The $350.7 million Millennium Challenge Corporation (MCC) compact in Malawi, which ended in September 2018, was designed to boost the country’s economic growth by strengthening the power sector.
The investment specifically addressed infrastructure, policy reform and environmental management.
Women play a key role in managing natural and community resources, so addressing gender equality was necessary to ensure the compact’s lasting impact.
The compact promoted job opportunities for women on the construction sites and policy reforms to boost women’s participation in the energy sector.
Grace Ghambi shows us how efforts to empower women economically can have far-reaching benefits.
Long before receiving an MCC-sponsored scholarship to study electrical engineering at the University of Malawi, Ghambi was already determined not only to pursue her interest in science, technology, engineering and mathematics (Stem), but also to inspire other young people—especially girls to pursue their dreams.
Over her holidays from the university, she mentored young girls in her community about their futures.
Today, Grace leads Focus Action Results (FAR), a youth organisation which has reached about 70 000 people.
FAR works on a range of activities, from training women in skills such as entrepreneurship and making re-usable sanitary pads to bringing more girls to school and helping orphanages implement good hygiene to beat the Covid-19 pandemic.
“The project aims at building passion in young people,” Ghambi says. “I believe through this platform young people can share ideas, innovate, receive mentorship and get resources that will help them take leadership roles in addressing the most urgent issues facing the world.”
Ghambi believes the opportunities and scholarships she received through MCC-funded projects boosted her confidence to “start thinking outside the box”.
She credits the personal interest MCC chief executive officer Sean Cairncross has taken by keeping up with her organisation’s efforts through emails.
“It has motivated me to keep going even when I feel like giving up,” she says.
Ghambi currently works for Electricity Supply Corporation of Malawi (Escom) as part of an MCC-funded project to increase women’s participation in the energy sector.
Based on her experience, she believes MCC’s work in Malawi will help women and girls across her country.
“MCC agenda to empower women economically will help to enlighten women and girls in Malawi,” she said. “I believe that by singling girls and women out, using gender-specific language and addressing their needs, we can help even more girls and women defend their rights, live full lives, and thrive in their community.”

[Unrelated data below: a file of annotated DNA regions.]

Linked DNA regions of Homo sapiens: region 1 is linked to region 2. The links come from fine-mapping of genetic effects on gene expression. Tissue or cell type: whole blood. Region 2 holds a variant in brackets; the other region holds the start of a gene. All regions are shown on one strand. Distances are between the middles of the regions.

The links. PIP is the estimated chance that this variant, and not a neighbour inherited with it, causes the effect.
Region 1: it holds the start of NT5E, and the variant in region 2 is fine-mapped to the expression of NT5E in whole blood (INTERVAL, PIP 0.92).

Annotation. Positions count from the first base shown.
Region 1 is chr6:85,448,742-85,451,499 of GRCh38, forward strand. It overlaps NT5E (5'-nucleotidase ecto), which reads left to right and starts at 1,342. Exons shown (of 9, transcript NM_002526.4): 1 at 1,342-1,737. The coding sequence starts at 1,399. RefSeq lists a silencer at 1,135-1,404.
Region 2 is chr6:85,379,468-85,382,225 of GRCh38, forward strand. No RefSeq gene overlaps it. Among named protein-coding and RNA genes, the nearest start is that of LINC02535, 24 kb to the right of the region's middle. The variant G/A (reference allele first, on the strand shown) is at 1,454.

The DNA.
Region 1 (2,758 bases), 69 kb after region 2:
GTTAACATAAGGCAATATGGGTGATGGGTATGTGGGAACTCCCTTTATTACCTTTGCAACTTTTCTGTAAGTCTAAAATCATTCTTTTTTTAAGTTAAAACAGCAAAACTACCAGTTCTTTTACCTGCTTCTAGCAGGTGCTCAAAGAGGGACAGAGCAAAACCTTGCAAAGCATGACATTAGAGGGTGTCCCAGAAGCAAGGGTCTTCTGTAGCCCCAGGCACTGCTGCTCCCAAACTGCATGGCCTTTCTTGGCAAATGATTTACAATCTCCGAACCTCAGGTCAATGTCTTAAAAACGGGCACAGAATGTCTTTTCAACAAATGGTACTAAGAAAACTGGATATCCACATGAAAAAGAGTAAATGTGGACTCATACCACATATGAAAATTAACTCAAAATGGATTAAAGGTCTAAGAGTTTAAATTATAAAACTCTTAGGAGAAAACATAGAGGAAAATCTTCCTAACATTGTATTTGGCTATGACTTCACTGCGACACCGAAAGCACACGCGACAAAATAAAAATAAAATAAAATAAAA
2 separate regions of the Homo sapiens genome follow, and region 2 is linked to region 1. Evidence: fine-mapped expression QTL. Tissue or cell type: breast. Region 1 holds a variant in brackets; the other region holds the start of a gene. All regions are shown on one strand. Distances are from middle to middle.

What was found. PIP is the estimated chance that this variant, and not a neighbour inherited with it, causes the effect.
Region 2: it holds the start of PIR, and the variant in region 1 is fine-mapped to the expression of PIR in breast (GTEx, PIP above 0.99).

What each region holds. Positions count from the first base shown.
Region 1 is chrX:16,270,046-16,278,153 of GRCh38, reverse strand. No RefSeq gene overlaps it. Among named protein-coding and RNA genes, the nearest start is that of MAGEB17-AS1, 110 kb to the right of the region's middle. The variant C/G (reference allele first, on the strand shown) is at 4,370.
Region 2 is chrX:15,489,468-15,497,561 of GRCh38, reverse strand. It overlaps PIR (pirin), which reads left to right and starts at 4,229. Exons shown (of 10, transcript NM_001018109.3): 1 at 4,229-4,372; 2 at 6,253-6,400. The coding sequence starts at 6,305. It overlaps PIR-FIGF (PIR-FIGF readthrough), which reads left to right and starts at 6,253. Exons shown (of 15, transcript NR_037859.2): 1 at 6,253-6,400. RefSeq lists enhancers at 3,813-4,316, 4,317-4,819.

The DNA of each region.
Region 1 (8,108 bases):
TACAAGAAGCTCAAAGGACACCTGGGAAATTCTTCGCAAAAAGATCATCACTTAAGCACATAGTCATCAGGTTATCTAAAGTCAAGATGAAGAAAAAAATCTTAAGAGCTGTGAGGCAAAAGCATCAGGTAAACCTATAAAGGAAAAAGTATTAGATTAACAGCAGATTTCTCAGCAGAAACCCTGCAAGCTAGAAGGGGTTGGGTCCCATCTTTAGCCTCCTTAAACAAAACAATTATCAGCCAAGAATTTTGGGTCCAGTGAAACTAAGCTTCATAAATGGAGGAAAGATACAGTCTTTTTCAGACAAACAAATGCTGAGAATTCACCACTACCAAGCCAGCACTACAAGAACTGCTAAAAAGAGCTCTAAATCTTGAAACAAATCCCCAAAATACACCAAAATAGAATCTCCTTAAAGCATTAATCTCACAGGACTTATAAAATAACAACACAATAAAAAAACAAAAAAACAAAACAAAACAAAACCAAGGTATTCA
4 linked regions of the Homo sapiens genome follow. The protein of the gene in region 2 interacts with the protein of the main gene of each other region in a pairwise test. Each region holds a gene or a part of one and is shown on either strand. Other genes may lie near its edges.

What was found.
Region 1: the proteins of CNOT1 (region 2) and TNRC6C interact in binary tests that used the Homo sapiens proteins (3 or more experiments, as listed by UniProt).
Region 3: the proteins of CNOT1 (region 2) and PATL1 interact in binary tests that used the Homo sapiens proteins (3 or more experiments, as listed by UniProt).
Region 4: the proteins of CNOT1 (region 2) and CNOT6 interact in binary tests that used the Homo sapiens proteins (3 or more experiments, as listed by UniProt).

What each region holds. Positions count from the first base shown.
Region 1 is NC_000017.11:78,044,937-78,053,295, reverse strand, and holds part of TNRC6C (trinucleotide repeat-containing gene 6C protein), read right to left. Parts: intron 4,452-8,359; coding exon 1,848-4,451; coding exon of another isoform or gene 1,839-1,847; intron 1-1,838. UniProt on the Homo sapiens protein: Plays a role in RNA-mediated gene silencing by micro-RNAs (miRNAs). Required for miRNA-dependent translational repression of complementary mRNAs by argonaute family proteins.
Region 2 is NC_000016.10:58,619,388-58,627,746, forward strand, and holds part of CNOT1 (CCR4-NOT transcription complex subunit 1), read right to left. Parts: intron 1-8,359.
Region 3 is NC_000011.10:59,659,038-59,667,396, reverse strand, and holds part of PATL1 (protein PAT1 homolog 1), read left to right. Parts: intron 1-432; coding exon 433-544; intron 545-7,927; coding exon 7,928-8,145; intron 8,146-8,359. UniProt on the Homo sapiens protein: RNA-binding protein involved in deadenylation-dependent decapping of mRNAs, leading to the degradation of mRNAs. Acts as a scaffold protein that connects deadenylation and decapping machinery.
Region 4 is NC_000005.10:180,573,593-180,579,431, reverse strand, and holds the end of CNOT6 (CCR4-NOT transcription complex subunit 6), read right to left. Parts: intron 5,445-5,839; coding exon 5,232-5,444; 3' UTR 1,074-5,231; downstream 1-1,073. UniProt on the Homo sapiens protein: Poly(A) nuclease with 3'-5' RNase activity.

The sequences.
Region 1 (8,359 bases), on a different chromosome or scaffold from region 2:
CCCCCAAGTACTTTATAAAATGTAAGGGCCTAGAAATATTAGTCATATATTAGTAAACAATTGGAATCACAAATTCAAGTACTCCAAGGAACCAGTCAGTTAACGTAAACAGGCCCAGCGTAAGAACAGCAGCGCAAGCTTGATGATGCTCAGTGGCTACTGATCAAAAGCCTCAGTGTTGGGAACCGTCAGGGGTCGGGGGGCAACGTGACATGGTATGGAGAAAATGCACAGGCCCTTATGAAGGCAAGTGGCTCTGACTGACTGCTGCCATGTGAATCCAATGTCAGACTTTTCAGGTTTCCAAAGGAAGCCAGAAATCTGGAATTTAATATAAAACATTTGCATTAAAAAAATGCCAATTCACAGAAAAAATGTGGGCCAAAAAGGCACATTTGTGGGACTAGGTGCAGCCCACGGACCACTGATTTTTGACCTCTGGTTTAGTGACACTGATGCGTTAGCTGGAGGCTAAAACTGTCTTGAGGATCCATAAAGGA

With this approach, Ghambi sees many women playing leading roles in their societies and contributing to the country’s economic growth.
In December 2018, Malawi was selected as eligible to develop a second compact with MCC.
The compact being developed seeks to transform and diversify the economy and reduce poverty, particularly through land reform, agriculture and agribusiness, and bringing down the cost of road transportation.
As with every MCC compact, it will integrate gender issues at every level—from the development and design of programmes to project implementation, monitoring and evaluation of programme impacts.
Ghambi is excited about the potential benefits of this new compact for women and youth in her country.
She says: “I believe this will be a great opportunity for women and young people to contribute to economic growth.
“I believe that this project will help women to become economically independent. In return, this will reduce problems women and young people face, such as gender-based violence and malnutrition.”
When women have higher incomes and are economically empowered to decide how that income is spent, everything changes for the better.
MCC work in the country is just an example of how its investment model consistently works with partner countries to unlock the economic potential of women.
This helps break down financial, legal, and cultural barriers that prevent women from fully engaging in their countries’ economies.
The work to economically empower women demonstrates MCC support for the goals of the Women’s Global Development and Prosperity initiative (W-GDP).
Funded by the American People, MCC will continue to create opportunities for women as part of its mission to reduce global poverty.